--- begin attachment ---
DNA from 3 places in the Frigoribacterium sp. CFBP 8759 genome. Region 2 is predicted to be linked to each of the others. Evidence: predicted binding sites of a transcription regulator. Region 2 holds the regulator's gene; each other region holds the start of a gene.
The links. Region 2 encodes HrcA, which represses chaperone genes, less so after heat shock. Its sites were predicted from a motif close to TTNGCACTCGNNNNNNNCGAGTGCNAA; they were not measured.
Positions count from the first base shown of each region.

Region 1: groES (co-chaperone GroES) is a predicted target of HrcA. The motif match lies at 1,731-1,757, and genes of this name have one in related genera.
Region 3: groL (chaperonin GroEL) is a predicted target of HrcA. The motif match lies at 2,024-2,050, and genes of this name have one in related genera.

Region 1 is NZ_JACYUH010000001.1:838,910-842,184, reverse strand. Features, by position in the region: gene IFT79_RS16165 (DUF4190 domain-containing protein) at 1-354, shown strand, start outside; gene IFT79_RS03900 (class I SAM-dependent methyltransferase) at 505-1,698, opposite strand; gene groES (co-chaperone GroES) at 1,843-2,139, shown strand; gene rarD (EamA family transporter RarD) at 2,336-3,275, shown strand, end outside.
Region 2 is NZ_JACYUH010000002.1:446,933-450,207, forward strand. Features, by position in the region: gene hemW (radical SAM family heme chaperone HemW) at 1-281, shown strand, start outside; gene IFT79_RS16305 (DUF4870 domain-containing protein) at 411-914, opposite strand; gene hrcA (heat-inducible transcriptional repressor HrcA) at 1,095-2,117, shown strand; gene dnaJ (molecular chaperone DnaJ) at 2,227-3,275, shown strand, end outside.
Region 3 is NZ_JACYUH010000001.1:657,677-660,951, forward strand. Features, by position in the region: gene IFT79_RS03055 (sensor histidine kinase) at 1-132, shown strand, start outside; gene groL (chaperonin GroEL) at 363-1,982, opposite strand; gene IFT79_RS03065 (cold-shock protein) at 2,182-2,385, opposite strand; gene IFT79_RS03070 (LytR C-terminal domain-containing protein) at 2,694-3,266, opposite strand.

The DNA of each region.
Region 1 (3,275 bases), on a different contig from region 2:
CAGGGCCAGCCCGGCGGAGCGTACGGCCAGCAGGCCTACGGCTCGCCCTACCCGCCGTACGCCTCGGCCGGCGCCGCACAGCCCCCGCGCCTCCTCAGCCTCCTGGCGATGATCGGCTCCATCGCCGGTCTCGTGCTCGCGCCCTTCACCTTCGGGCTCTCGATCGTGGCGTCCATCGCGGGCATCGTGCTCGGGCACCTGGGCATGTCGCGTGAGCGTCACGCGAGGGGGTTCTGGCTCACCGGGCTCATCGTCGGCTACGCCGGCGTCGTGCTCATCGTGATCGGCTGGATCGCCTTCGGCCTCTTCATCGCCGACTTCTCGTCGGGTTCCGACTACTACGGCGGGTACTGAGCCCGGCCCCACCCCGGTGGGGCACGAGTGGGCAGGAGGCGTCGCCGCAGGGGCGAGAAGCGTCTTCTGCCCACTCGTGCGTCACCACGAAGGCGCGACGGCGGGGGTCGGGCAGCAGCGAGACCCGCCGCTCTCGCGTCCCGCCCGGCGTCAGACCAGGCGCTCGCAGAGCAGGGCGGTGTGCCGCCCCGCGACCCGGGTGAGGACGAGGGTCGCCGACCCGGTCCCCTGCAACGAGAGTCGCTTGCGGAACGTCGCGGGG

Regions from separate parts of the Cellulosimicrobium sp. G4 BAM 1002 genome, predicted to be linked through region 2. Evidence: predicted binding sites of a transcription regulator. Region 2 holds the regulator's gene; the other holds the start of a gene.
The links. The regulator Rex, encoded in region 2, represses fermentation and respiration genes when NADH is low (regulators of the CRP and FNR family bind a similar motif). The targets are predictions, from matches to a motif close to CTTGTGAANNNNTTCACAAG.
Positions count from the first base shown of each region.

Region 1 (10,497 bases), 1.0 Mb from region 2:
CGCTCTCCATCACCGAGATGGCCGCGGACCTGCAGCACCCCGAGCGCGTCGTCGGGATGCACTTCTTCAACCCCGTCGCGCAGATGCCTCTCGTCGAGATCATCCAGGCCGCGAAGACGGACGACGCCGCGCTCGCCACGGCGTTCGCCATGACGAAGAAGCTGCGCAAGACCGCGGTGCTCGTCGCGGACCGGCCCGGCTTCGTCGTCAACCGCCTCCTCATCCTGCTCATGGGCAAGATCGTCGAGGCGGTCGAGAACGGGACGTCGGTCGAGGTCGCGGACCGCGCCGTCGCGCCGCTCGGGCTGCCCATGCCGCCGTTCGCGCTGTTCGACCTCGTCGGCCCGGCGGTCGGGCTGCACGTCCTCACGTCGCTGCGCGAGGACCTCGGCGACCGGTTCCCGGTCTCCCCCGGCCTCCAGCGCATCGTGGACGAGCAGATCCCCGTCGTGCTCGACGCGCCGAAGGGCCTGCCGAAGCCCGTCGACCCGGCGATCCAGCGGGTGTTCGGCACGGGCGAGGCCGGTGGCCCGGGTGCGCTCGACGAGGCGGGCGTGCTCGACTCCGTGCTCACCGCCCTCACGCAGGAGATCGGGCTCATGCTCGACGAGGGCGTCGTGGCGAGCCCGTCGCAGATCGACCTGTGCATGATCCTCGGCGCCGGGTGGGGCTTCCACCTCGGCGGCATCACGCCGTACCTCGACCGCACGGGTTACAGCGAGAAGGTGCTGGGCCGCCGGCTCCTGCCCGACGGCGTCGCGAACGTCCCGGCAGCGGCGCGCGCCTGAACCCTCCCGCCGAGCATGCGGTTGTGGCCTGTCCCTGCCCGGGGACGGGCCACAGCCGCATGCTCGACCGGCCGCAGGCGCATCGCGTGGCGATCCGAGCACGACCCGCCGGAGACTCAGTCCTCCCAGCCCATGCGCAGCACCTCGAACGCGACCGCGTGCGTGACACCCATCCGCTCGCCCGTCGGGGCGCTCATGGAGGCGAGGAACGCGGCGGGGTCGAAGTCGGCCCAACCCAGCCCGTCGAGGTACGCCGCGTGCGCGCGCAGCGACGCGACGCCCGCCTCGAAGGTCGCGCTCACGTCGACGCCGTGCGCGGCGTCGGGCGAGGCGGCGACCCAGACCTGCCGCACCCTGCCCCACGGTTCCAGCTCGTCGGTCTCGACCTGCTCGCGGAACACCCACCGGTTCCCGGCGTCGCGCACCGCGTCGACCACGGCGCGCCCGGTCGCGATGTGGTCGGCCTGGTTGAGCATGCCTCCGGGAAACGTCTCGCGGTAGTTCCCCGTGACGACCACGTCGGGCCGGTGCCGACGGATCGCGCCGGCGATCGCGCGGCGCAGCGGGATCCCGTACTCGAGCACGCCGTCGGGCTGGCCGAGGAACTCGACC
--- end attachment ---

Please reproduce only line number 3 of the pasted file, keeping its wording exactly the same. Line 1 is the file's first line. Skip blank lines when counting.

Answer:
Positions count from the first base shown of each region.